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dc.contributor.authorPeacock, Oliver
dc.contributor.authorSingh, Rajeev
dc.contributor.authorCole, Andrew
dc.contributor.authorSpeake, WJ
dc.date.accessioned2016-10-18T09:40:15Z
dc.date.available2016-10-18T09:40:15Z
dc.date.issued2012-07
dc.identifier.urihttps://orda.derbyhospitals.nhs.uk/handle/123456789/464
dc.description.abstractPercutaneous endoscopic gastrostomy (PEG) feeding is routinely used as an endoscopic and effective method for providing enteral nutrition in those whose oral access has been diminished or lost. One technique for removal of the PEG is cutting the tube at the skin level and allowing the tube and internal flange to pass spontaneously. This is known as the 'cut and push' method. Several studies have concluded that the 'cut and push' method is a safe and cost-effective method. This case demonstrates a rare cause of small bowel obstruction following the 'cut and push' method for PEG replacement, with only a few other cases been reported. This method of removal should be avoided in patients with previous abdominal surgery. It is important that the PEG flange is retrieved endoscopically or an alternative PEG tube (designed to be completely removed through the skin) is used to prevent this complication occurring in such individuals.language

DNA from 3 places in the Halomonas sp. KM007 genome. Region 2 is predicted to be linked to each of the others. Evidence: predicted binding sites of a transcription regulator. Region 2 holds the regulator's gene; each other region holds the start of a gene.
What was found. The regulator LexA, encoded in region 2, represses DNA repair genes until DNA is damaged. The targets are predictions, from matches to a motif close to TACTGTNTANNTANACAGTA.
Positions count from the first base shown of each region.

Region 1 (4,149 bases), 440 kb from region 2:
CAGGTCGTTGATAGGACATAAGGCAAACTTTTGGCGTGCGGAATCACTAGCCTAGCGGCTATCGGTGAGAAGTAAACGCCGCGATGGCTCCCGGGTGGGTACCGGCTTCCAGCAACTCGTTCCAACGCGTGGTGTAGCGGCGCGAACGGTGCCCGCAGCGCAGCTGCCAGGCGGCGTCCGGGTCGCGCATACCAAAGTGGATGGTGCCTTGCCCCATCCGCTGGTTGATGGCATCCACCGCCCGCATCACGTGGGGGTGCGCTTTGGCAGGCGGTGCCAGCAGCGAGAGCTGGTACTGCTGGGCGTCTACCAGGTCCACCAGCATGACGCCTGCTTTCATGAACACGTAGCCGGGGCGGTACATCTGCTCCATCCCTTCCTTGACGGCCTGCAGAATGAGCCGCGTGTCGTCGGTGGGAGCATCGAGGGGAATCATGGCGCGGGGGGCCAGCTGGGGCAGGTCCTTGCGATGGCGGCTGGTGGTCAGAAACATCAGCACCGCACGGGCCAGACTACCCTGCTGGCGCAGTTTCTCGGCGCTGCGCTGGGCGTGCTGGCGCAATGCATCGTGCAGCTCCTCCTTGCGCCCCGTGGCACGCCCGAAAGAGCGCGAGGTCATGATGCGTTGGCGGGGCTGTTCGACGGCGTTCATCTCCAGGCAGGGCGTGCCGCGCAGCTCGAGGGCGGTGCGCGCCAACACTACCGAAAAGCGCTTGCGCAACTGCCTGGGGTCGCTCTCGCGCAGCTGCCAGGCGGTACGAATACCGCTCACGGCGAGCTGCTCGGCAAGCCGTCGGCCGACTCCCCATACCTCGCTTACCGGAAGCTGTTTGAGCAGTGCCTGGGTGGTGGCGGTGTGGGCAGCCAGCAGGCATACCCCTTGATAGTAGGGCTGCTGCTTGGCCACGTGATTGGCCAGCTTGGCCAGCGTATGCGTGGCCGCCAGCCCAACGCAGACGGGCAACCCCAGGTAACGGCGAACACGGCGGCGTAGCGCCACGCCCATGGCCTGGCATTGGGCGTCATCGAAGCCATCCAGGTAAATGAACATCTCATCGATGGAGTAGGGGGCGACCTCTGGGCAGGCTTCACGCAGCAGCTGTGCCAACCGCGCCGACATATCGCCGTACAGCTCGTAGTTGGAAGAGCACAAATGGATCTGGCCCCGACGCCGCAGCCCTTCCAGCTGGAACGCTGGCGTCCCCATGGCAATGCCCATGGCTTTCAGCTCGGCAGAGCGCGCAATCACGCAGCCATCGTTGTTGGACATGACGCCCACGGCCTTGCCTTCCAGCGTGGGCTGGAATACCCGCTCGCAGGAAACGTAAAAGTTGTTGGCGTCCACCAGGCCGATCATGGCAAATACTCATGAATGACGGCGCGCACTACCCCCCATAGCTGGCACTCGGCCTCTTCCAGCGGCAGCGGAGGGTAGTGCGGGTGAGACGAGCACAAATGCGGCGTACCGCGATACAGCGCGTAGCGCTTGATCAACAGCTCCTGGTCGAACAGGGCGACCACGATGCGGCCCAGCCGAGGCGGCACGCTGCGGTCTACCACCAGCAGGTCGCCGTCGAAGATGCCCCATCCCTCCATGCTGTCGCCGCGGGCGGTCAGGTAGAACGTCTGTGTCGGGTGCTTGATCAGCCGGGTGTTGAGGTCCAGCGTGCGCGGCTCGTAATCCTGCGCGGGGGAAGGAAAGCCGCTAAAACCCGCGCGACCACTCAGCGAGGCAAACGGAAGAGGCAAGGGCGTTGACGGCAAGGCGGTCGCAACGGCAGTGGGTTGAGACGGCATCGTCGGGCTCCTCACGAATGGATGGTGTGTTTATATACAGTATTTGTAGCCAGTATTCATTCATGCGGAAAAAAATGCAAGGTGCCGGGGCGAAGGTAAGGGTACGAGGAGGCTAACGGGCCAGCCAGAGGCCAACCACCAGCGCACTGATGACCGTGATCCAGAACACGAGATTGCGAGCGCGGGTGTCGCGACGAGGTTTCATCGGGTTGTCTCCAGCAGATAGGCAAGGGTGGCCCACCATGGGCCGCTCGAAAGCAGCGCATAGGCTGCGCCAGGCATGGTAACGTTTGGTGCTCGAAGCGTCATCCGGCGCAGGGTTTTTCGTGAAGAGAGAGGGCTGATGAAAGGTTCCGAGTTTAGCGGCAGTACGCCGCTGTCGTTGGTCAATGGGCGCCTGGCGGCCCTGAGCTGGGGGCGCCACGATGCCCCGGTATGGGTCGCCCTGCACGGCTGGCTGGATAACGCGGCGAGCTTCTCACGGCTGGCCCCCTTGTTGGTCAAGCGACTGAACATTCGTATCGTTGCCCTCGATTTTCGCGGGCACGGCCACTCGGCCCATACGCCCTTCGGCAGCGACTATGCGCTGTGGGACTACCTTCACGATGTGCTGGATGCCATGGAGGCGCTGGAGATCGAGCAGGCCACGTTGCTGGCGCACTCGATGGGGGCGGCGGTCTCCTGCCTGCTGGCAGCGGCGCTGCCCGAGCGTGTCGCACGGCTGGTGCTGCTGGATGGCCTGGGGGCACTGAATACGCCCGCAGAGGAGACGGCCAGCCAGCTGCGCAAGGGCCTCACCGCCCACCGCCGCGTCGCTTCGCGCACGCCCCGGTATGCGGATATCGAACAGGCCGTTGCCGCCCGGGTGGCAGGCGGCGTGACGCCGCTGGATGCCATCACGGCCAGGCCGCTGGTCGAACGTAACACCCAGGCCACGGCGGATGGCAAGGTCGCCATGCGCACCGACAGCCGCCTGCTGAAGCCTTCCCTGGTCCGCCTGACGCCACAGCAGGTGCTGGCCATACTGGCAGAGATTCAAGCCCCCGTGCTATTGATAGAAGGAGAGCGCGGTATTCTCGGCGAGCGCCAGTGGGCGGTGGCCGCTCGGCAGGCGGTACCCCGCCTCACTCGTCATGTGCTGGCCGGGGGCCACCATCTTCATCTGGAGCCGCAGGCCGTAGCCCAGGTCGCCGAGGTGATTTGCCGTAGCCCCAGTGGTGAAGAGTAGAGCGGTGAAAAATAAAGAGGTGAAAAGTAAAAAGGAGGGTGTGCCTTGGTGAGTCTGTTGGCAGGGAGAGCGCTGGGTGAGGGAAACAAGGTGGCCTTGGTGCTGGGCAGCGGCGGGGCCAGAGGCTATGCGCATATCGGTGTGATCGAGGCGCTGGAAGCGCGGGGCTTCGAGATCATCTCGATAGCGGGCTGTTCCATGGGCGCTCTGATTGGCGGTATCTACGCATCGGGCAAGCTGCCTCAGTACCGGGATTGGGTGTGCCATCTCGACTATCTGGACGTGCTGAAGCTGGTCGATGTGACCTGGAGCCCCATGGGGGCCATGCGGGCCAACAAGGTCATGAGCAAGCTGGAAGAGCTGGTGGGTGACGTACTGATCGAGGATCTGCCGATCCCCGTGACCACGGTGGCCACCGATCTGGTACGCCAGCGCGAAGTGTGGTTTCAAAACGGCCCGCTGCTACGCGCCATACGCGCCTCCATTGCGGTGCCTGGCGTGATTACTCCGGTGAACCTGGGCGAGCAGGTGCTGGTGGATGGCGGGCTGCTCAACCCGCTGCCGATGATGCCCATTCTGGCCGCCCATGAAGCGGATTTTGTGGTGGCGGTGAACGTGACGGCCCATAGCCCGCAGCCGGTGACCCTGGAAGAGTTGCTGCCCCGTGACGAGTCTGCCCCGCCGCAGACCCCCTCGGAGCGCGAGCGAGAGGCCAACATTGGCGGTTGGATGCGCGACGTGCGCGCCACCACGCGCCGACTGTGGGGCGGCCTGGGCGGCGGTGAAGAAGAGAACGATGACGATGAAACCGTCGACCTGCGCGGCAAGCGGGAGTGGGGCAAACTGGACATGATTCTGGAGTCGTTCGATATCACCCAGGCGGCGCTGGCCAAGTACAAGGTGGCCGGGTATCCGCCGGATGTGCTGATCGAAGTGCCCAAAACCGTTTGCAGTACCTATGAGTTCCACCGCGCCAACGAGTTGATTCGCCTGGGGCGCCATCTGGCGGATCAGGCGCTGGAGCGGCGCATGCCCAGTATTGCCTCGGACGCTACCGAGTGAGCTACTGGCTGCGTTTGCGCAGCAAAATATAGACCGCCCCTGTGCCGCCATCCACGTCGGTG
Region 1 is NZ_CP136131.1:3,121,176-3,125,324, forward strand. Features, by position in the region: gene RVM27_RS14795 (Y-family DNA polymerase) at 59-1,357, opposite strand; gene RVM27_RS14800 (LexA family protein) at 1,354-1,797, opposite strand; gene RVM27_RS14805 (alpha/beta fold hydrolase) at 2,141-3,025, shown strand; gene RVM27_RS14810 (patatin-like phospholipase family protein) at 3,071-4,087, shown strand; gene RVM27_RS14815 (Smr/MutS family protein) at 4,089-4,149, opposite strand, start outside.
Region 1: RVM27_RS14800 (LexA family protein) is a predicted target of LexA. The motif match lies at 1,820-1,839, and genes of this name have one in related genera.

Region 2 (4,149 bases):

dc.language.isoenlanguage
dc.subjectEndoscopic Gastrostomylanguage
dc.subjectPEGlanguage
dc.subjectCut and Push Methodlanguage
dc.subjectSmall Bowel Obstructionlanguage
dc.titleThe 'cut and push' technique: is it really safe?language
dc.typeArticlelanguage


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